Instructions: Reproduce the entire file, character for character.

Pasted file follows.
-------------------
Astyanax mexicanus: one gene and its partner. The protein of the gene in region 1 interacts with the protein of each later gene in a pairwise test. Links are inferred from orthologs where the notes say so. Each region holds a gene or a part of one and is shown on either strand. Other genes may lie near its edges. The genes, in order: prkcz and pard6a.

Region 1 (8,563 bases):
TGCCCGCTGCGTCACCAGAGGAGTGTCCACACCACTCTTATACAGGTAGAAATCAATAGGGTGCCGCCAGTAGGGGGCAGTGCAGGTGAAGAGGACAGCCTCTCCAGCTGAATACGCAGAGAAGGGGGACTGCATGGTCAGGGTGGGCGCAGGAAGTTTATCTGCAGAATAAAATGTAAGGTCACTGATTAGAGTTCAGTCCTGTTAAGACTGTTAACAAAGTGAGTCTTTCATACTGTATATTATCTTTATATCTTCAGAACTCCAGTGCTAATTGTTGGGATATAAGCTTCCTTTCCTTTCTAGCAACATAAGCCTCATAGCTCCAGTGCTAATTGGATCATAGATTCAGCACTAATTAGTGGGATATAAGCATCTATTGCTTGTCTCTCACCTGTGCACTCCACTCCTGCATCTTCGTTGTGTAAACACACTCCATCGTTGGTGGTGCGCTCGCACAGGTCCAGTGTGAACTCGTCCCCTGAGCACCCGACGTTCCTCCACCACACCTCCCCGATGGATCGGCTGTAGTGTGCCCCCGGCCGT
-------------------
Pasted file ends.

Astyanax mexicanus: one gene and its partner. The protein of the gene in region 1 interacts with the protein of each later gene in a pairwise test. Links are inferred from orthologs where the notes say so. Each region holds a gene or a part of one and is shown on either strand. Other genes may lie near its edges. The genes, in order: prkcz and pard6a.

Region 1 (8,563 bases):
TGCCCGCTGCGTCACCAGAGGAGTGTCCACACCACTCTTATACAGGTAGAAATCAATAGGGTGCCGCCAGTAGGGGGCAGTGCAGGTGAAGAGGACAGCCTCTCCAGCTGAATACGCAGAGAAGGGGGACTGCATGGTCAGGGTGGGCGCAGGAAGTTTATCTGCAGAATAAAATGTAAGGTCACTGATTAGAGTTCAGTCCTGTTAAGACTGTTAACAAAGTGAGTCTTTCATACTGTATATTATCTTTATATCTTCAGAACTCCAGTGCTAATTGTTGGGATATAAGCTTCCTTTCCTTTCTAGCAACATAAGCCTCATAGCTCCAGTGCTAATTGGATCATAGATTCAGCACTAATTAGTGGGATATAAGCATCTATTGCTTGTCTCTCACCTGTGCACTCCACTCCTGCATCTTCGTTGTGTAAACACACTCCATCGTTGGTGGTGCGCTCGCACAGGTCCAGTGTGAACTCGTCCCCTGAGCACCCGACGTTCCTCCACCACACCTCCCCGATGGATCGGCTGTAGTGTGCCCCCGGCCGT